The Four Leadership Styles

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Introduction
The way that many leaders and managers in the workplace lead their employees or staff can affect the daily running of the organisation. It is important to stress and distinguish the different roles that leaders and managers play in a structured organisation. According to Sharma and Jain (2013:309), these two roles work well together and should not be separated. The main role of a leader is to motivate and inspire while the manager is responsible for co-ordinating, planning and organising (Sharma and Jain, 2013:209). Booysens (2005:417) well defined a leader as an individual that directs a group’s behaviour in order to reach a common objective or goal. A good leader should develop some significant leadership qualities as he or she
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Sharma and Jain (2013:310) stated: “Leadership is a process whereby an individual influences a group of individuals to achieve a common goal”. As new information is found, used and accepted; it influences the change in leadership concepts. In this assignment the four styles of leadership will be discussed in detail and how each style affects the group of people within a work environment. Autocratic, democratic, laissez fair and situational leadership are the four styles that will be explored in the review…show more content…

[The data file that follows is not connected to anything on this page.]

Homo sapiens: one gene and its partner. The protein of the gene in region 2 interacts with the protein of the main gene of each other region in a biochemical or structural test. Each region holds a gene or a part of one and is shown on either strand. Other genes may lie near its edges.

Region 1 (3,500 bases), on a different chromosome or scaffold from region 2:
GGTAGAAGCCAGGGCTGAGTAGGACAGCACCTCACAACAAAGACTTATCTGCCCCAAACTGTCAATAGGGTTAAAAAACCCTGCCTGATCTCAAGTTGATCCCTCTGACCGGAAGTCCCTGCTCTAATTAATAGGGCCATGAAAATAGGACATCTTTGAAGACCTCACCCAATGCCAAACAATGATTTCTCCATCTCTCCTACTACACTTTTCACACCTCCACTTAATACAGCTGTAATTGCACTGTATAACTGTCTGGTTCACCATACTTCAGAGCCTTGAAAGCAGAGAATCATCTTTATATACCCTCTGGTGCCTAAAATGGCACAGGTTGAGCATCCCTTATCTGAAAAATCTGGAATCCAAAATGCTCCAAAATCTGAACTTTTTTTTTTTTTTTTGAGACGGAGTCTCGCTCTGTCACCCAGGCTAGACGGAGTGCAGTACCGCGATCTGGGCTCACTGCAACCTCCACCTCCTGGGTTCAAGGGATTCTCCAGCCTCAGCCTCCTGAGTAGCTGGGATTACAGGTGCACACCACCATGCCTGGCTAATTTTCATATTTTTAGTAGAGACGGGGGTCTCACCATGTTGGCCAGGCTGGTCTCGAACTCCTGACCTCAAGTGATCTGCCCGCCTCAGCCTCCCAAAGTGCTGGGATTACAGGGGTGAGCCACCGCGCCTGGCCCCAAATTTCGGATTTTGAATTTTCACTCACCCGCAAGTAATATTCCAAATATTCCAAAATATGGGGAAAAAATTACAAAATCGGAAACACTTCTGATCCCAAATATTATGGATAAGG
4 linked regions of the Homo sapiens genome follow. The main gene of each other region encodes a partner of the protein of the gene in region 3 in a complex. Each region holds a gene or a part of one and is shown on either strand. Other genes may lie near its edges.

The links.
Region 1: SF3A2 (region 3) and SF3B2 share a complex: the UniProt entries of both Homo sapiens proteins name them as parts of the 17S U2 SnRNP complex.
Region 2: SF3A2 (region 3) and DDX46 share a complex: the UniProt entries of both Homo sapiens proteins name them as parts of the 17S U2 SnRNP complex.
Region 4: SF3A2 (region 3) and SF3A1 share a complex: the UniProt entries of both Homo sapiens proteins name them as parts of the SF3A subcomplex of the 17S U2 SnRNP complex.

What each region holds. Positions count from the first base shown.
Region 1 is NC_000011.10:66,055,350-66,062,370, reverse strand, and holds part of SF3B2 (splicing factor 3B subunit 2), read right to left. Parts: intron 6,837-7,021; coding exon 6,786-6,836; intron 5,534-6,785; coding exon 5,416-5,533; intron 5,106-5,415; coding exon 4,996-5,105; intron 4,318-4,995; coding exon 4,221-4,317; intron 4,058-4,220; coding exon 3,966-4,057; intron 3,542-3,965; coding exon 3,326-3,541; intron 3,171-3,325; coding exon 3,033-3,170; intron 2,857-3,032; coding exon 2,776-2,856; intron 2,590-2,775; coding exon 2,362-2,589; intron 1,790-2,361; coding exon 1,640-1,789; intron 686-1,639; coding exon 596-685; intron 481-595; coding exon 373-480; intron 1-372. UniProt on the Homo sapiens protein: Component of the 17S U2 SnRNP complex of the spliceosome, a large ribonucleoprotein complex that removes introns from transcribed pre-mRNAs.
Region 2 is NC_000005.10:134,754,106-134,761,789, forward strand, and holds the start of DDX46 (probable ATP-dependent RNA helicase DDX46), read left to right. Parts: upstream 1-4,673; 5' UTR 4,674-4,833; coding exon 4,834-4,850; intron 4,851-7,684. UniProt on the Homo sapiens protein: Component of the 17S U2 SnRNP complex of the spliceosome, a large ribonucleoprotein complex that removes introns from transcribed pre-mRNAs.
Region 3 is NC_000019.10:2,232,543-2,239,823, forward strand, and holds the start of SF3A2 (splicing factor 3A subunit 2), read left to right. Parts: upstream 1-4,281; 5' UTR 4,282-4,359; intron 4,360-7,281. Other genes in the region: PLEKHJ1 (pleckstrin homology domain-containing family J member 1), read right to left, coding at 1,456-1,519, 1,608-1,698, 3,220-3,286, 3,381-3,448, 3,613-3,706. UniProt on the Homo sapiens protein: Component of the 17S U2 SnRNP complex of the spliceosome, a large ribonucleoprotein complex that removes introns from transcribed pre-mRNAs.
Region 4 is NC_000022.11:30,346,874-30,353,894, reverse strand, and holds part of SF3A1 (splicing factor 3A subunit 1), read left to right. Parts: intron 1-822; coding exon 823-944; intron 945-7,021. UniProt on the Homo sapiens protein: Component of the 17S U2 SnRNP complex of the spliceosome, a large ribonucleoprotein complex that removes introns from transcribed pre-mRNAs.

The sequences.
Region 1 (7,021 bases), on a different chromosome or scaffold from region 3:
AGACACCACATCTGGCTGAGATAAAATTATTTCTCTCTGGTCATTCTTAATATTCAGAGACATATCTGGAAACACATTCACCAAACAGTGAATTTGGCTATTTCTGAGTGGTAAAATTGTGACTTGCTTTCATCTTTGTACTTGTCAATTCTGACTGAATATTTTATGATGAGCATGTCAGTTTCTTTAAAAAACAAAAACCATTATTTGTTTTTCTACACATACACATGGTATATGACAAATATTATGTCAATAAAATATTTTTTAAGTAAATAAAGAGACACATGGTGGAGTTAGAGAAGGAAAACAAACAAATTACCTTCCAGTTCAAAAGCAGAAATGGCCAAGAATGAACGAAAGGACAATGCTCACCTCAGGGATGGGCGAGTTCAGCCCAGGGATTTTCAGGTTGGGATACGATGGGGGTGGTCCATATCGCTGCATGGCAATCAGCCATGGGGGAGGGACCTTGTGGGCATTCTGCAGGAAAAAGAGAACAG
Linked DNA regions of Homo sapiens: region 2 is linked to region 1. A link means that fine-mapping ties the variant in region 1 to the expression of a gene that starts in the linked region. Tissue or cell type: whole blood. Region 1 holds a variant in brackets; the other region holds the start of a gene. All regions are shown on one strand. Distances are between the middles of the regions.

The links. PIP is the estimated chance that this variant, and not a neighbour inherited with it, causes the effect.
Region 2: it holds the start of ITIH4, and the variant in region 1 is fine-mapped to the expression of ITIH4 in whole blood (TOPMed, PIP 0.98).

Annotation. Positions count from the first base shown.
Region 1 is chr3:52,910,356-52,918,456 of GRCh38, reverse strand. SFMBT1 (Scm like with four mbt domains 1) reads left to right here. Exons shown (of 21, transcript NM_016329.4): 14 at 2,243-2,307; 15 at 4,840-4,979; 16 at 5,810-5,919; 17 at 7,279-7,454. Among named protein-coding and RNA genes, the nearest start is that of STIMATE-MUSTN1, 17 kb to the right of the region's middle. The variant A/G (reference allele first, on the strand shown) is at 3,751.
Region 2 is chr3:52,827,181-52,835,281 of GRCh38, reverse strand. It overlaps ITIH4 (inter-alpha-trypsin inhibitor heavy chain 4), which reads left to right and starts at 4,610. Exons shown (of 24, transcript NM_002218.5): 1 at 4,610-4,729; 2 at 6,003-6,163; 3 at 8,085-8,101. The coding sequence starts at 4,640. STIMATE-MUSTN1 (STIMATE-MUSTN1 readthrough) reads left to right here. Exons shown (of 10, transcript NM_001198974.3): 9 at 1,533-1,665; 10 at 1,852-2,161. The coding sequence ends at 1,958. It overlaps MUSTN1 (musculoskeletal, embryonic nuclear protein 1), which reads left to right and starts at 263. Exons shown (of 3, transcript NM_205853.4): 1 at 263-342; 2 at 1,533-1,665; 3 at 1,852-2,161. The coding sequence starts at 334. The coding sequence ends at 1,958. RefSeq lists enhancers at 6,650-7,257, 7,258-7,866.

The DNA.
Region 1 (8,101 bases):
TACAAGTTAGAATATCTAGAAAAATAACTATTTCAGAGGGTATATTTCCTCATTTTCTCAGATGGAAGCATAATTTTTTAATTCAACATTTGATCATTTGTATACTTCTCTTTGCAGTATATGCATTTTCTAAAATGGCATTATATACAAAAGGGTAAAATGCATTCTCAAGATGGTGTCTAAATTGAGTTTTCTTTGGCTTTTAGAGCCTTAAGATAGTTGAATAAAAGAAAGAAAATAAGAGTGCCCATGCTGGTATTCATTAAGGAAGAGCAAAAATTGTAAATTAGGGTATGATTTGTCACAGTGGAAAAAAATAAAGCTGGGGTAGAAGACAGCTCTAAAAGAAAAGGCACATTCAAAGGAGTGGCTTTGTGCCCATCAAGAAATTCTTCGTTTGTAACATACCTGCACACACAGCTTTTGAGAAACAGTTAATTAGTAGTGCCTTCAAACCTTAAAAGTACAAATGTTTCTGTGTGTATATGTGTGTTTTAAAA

The term ‘Laissez faire’ is derived from the French language which means free-reign. Leaders of this nature mostly use this approach of leadership in order to seek respect and approval from their staff and colleagues. They try by all means to avoid offending their subordinates as well as conflicts (Booysens, 2005:424). The disadvantages of having this type of leadership in an organisation is that there is no vision, goal or direction set for the long term (Booysens, 2005:424). The staff are given freedom and has the full power of making decisions, which could result in poor quality of work done and chaotic organisational workflow. According to Leadership Styles (2016) laissez faire leadership should be avoided if the staff has a lot of insecurities and if the manager or leader does not understand the specific roles he or she has to play. Iqbal, Anwar and Haiden (2015:4) highlighted that laissez-faire and participative leadership style share common
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